Is Emily Grierson in 'A Rose for Emily' worthy of a tribute?

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Jamie Wheeler eNotes educator| Certified Educator

We are only given the perspective of the townspeople to understand why they might feel she is "worthy of a tribute." The story is told in retrospect, with the narrator speaking for the town, and reflecting on their contributions to her lonely, sad death.

Initially, the narrator recounts, Emily is regarded as "fallen monument." The men sit at her wake in "respectful attention," the women attend "mostly out of curiosity." No one views her loss as very important

We then learn of her status as a "monument" in life. Her special status is due to her father's position as a Southern military hero, not by anything laudable Emily has done herself:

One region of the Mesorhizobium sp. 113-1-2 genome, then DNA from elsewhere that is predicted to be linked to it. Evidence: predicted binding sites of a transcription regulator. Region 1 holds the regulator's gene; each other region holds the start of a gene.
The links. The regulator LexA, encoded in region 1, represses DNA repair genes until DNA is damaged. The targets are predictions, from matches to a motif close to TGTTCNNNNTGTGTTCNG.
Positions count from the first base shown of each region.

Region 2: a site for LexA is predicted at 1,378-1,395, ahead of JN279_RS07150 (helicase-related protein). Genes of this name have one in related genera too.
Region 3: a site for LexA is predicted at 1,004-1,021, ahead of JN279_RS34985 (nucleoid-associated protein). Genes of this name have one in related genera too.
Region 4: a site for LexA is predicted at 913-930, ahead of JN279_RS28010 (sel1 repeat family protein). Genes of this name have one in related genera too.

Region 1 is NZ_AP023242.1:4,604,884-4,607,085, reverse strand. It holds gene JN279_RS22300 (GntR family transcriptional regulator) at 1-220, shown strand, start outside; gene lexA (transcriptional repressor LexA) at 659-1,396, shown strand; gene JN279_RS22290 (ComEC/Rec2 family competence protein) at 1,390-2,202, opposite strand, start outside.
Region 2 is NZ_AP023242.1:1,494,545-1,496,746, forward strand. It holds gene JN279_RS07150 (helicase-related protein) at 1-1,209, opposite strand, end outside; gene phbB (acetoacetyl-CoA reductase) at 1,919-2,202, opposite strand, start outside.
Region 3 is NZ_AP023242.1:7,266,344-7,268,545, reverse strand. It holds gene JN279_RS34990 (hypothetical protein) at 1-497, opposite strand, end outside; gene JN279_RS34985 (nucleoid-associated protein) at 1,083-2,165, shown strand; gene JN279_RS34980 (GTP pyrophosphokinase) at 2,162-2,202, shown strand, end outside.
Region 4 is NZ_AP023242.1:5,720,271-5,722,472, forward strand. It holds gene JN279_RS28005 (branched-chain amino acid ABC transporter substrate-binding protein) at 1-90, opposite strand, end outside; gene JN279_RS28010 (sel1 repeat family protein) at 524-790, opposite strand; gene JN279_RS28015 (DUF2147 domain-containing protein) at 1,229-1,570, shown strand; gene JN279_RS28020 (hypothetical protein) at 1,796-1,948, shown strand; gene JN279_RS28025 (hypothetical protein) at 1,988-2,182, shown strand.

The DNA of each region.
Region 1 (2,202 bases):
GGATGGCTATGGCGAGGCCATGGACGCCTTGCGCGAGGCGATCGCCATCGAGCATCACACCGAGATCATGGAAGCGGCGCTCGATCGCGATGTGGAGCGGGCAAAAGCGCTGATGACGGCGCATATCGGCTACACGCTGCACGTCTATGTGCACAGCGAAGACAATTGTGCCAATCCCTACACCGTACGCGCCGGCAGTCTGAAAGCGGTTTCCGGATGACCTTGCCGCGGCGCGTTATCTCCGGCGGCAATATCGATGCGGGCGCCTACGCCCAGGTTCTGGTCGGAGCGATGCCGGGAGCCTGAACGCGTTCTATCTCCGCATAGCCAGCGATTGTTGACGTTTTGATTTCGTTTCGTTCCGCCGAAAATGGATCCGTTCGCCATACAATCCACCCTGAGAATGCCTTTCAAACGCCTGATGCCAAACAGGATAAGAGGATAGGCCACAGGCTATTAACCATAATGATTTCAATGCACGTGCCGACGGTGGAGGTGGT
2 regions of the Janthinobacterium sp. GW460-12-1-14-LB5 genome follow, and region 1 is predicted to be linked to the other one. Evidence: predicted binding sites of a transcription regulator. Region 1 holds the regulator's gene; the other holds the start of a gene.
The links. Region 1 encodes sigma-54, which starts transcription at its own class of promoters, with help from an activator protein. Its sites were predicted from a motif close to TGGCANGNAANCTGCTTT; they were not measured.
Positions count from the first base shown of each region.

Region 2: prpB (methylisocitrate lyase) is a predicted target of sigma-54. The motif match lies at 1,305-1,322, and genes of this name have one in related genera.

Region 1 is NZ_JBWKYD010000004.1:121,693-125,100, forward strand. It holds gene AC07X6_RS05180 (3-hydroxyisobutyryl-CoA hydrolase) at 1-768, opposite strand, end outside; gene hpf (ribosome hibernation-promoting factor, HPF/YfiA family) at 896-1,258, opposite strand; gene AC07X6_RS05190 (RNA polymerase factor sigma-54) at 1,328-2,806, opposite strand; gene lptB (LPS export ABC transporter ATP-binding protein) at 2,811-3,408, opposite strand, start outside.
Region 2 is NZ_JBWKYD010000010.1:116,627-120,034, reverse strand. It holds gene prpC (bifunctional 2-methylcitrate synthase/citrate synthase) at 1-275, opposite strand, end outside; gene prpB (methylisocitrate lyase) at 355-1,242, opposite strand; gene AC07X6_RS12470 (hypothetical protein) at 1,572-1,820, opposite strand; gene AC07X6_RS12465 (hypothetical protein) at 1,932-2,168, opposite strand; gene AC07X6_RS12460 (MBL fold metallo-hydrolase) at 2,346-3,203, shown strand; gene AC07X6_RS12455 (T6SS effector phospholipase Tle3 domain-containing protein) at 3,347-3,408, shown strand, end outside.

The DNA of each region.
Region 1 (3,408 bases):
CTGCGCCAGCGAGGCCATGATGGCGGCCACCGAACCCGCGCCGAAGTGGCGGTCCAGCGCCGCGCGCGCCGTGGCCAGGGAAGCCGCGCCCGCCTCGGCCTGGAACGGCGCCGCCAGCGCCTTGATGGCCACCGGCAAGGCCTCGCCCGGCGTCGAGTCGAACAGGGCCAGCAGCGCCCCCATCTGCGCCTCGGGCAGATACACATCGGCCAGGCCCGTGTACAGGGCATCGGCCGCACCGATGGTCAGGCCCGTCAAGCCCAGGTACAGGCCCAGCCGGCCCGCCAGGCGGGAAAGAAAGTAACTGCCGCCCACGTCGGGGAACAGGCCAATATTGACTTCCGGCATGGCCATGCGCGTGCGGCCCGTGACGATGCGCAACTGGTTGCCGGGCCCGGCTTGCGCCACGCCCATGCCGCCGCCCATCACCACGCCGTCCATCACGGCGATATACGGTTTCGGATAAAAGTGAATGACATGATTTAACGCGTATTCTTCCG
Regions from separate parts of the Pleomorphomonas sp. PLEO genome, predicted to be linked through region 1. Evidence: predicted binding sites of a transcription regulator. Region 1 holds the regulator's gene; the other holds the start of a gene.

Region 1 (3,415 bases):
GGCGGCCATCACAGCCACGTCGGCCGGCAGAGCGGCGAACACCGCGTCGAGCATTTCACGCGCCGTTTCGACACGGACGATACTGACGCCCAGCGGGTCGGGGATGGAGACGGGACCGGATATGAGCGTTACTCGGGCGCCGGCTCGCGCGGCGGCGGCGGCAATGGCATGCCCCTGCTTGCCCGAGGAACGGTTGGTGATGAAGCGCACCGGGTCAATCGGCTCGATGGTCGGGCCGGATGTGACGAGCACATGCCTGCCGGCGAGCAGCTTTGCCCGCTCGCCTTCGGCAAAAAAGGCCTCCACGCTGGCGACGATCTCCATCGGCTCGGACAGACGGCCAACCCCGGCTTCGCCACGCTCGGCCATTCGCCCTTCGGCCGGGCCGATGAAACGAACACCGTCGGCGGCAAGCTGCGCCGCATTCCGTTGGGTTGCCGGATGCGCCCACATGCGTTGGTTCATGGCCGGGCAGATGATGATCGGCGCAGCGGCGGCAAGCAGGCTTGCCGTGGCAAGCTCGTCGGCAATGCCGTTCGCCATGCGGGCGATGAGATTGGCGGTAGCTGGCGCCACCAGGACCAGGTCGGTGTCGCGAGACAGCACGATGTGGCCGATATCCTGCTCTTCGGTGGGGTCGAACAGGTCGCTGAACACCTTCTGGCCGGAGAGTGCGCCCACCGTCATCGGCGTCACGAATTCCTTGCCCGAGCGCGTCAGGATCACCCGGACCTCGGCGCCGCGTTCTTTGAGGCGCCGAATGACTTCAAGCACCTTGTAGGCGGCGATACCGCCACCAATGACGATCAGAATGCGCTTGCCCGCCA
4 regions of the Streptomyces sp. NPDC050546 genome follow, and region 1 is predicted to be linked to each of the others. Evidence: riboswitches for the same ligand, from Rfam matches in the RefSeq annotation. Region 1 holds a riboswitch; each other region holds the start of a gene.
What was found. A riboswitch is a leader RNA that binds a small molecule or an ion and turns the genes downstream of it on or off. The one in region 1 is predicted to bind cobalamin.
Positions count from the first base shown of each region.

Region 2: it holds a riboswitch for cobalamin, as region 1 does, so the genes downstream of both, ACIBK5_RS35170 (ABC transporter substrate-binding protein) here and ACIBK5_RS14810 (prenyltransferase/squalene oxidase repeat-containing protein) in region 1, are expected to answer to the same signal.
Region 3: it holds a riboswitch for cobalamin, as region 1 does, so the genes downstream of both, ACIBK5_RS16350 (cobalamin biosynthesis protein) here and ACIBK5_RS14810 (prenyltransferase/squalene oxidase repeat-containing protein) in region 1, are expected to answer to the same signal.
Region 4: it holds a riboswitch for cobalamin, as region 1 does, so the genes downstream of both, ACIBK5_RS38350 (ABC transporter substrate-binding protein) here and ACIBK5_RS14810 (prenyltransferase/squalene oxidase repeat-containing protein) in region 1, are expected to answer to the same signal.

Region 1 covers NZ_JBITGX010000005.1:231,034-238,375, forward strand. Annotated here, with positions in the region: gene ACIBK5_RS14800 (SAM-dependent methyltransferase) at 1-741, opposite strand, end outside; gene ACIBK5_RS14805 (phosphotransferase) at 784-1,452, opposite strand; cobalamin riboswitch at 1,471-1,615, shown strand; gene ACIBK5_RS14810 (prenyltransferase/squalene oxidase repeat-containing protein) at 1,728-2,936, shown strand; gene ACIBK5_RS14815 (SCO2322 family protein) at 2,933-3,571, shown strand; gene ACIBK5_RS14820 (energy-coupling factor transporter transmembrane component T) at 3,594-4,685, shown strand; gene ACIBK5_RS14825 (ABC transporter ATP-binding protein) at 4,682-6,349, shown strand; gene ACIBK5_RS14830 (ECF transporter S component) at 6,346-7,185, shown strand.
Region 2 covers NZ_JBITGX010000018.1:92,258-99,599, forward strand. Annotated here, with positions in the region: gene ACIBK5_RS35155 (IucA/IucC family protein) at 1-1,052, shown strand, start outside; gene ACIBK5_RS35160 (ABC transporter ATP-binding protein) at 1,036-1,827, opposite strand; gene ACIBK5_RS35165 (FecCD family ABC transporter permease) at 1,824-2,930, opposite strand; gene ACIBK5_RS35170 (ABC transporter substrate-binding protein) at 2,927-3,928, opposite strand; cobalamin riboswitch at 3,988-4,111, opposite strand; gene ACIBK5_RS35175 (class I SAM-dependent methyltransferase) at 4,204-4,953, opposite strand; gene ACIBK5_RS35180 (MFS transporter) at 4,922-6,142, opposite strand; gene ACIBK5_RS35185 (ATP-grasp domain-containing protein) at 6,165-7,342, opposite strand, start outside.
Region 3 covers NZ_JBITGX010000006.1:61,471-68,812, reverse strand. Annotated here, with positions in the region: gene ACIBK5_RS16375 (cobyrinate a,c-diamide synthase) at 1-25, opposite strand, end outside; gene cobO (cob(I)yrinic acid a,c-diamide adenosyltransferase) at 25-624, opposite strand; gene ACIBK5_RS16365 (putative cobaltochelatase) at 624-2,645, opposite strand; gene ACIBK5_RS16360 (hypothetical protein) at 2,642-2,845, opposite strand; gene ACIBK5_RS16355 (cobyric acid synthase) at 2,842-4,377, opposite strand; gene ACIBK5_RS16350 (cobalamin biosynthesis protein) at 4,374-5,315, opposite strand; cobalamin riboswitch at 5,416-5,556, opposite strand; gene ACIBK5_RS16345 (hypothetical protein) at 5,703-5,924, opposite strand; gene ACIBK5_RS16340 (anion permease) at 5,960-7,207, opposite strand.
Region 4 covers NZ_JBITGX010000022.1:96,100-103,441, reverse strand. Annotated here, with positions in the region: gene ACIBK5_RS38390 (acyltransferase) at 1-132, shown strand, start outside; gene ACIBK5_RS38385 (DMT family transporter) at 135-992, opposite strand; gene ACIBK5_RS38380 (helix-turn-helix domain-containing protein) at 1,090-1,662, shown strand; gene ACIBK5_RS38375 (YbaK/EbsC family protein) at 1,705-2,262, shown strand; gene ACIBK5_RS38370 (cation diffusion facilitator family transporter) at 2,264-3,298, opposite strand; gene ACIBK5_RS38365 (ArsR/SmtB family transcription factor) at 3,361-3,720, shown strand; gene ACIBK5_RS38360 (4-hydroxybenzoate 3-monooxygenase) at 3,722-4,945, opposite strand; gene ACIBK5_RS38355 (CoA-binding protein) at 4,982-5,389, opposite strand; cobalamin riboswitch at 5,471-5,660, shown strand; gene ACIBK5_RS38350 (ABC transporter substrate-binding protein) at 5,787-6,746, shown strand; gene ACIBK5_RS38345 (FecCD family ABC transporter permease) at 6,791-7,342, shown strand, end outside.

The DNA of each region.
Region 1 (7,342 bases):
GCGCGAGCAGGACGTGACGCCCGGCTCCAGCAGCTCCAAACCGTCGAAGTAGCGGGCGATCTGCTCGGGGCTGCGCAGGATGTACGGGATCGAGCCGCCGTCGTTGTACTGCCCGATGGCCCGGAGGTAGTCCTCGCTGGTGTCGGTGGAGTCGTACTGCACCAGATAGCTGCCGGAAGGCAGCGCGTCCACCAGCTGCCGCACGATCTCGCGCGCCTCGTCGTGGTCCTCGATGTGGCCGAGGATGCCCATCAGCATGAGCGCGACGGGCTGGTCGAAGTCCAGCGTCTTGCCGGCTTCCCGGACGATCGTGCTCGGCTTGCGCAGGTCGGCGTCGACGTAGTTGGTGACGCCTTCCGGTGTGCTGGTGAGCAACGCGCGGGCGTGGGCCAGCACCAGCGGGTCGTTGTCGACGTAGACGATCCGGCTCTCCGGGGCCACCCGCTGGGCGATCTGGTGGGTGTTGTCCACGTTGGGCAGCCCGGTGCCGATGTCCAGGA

"Alive, Miss Emily had been a tradition, a duty, and a care; a sort of hereditary obligation upon the town...Colonel Sartoris, the mayor...remitted her taxes, the dispensation dating from the death of her father on into perpetuity."

Emily's status as "other" isolates her. She is resented for her special treatment, which she did not ask for or do anything to maintain.

The people of the town miss all the signs of her loneliness & never realize she is a human being with needs and longings. When they discover her gruesome deed and death, their negligence of a fellow human being finally hits home.

It is for this reason, that is, lack of human kindness, and arguably no other, that Emily Grierson is worthy of a tribute. She deserves that much in death.

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A Rose for Emily

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